So like the British, the question will be if Assemblyman Brindisi will invade the Southern Tier by media or in person, or most likely both? Like the Beatles, there will be media fanfare and tons of coverage. Yet at the end of the day, no matter the invasion strategy, the dead on arrival Bills in the Assembly, the parade of Democrats, or the millions of dollars spent, voters that are not blindly partisan will find the same questions as the ones presented on April 9, 2016:

“It appears that while Assemblyman Brindisi, State Senator Griffo, and Rep. Hanna were very public in gaining attention on promised benefits to New York State in creating a Drone Testing Site at Griffiss International Airport, they have since preferred to not speak about the subject after more than $256 million in taxpayer dollars have been spent on the project in 2 1/2 years. It appears that a total of 11 jobs, have or will be at some point, created since August of 2015…

Which brings us to the question of accountability. Are elected officials expected or required to be accountable for the promised jobs and taxpayer dollars spent on programs they advocated for? Should politicians be absolved from following up on the progress of the projects they advocated for and spent taxpayer funds on? Is it reasonable for elected politicians to gamble taxpayer money on projected hopes in amounts in excess of a quarter of a billion dollars, and then those same politicians evade the apparent failures of that gamble?”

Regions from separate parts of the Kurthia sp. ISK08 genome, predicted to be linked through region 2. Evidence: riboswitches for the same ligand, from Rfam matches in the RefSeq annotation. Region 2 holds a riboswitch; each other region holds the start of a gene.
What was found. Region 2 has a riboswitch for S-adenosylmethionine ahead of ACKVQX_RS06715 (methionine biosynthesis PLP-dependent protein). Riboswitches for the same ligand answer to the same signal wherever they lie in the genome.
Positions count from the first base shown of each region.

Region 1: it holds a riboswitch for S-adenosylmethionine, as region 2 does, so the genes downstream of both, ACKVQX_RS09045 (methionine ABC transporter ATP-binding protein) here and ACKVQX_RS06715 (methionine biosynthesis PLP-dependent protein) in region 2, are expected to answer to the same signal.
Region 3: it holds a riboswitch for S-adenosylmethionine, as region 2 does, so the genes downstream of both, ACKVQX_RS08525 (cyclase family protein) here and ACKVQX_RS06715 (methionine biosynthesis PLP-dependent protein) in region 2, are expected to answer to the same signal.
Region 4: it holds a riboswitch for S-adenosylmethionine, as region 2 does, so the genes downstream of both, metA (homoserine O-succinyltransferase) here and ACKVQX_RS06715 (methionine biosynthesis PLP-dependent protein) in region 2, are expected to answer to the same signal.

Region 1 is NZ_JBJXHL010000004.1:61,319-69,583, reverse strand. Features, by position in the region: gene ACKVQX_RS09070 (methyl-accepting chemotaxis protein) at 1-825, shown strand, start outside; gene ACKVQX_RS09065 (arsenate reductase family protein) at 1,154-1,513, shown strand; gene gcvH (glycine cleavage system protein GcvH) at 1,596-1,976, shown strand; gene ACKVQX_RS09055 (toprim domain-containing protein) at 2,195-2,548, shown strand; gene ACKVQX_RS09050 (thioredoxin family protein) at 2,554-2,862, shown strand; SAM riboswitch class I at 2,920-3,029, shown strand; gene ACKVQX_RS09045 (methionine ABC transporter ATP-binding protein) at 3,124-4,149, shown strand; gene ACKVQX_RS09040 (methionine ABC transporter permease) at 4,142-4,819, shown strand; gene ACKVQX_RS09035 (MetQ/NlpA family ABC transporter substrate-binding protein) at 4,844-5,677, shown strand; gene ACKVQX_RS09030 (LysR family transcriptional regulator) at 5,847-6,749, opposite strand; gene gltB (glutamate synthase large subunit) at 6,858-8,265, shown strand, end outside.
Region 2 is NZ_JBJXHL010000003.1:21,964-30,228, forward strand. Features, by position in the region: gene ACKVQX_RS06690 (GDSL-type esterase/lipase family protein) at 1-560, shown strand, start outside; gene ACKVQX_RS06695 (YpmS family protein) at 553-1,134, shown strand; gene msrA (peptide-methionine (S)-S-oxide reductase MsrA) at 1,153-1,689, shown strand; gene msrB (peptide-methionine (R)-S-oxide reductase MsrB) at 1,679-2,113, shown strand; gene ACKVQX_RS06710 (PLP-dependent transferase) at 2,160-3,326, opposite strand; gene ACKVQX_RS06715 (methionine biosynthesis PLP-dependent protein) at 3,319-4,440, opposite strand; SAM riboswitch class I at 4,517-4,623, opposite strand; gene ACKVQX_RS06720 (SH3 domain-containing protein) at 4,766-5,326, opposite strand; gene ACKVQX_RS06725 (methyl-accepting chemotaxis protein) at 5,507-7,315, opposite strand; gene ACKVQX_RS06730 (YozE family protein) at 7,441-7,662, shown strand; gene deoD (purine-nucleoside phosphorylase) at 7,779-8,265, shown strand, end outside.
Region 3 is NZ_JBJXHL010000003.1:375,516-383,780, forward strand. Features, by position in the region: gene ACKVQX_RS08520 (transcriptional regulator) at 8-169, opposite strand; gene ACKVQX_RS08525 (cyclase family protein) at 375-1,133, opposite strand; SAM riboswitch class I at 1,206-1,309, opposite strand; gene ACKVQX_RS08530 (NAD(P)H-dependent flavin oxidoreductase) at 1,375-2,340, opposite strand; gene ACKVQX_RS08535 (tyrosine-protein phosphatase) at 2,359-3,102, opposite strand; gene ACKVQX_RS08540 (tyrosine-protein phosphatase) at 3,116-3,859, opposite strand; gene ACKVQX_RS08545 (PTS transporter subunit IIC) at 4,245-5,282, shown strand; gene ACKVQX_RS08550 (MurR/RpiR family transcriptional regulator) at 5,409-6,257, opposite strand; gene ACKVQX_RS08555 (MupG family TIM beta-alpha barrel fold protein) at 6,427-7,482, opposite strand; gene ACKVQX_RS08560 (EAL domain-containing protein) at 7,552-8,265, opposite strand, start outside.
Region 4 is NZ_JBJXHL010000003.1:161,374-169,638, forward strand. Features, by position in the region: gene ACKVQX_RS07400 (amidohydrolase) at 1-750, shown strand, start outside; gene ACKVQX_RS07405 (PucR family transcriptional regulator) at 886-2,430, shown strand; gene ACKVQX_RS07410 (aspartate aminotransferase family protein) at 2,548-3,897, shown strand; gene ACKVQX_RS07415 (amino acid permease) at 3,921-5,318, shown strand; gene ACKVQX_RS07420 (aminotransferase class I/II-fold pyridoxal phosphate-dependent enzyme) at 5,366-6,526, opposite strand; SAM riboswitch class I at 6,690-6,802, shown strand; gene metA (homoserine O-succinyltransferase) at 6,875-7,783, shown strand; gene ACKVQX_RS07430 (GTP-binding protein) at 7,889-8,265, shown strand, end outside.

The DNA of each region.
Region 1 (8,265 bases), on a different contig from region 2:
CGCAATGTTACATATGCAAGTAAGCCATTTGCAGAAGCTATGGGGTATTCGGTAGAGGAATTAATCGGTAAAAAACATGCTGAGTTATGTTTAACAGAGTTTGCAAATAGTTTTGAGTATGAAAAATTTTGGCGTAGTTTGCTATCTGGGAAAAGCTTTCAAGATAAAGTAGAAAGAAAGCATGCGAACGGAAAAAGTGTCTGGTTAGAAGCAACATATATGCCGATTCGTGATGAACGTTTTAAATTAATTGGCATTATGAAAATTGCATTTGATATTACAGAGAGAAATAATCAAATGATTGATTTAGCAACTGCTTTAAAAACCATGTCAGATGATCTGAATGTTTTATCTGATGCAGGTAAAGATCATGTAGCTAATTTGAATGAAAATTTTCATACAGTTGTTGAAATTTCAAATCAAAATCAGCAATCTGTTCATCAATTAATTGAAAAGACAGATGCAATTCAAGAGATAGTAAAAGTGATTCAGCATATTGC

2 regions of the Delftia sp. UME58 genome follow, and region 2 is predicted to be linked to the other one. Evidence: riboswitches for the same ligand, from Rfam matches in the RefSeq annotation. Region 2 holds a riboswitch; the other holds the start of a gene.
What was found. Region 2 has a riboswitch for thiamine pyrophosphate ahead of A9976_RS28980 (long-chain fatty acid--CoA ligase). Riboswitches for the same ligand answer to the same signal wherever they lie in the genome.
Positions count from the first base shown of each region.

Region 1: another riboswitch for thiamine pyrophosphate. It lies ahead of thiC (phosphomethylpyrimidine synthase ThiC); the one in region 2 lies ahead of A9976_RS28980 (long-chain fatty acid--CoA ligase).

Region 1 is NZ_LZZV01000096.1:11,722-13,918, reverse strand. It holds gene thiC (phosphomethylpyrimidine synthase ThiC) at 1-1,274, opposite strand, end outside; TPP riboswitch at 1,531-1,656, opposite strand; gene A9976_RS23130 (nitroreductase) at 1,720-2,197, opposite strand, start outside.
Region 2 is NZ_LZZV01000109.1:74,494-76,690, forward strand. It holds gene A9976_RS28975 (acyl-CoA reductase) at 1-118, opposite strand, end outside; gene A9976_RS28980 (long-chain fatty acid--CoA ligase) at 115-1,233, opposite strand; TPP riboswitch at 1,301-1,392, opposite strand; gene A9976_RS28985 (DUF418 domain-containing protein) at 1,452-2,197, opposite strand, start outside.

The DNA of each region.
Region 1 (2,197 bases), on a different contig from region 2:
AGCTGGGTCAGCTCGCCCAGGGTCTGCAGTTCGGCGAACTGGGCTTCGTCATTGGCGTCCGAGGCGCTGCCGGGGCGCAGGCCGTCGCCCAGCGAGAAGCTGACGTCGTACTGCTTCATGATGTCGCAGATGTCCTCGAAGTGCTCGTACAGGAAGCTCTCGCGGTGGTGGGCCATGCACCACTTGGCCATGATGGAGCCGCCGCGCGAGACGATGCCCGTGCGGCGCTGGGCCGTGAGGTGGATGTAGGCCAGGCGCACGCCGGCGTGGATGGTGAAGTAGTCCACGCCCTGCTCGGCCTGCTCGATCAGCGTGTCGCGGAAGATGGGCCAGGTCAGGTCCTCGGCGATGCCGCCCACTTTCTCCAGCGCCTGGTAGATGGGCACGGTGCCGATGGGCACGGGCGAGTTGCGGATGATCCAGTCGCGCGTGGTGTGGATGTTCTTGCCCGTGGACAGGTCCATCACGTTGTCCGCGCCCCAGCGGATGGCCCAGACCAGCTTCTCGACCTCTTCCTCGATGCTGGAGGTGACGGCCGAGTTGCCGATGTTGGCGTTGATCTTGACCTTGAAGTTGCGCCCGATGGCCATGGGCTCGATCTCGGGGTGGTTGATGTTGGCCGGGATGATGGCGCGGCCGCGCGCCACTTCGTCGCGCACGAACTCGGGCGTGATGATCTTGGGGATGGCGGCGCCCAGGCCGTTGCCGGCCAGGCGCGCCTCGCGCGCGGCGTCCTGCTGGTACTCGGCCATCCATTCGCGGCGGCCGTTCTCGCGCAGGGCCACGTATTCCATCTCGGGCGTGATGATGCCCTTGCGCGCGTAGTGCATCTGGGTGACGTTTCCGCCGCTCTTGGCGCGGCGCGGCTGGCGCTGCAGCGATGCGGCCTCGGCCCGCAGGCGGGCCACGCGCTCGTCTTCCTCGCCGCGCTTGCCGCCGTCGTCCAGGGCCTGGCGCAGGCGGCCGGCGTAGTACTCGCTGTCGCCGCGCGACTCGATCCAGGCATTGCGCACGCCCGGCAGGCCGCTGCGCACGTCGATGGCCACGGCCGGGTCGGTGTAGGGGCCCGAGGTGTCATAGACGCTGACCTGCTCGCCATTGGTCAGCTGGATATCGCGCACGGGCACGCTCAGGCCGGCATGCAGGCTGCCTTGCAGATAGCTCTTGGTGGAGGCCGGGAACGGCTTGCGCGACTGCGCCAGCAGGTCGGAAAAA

About the Author

Michael Vass
Born in 1968, a political commentator for over a decade. Has traveled the U.S. and lived in Moscow and Tsblisi, A former stockbroker and 2014 Congressional candidate. Passionate about politics with emphasis on 1st and 2nd Amendments.

Be the first to comment on "Is it the British? The Beatles? Nope, just Assemblyman Brindisi"

Thank you for lending your voice. We appreciate hearing what you have to say.

%d bloggers like this: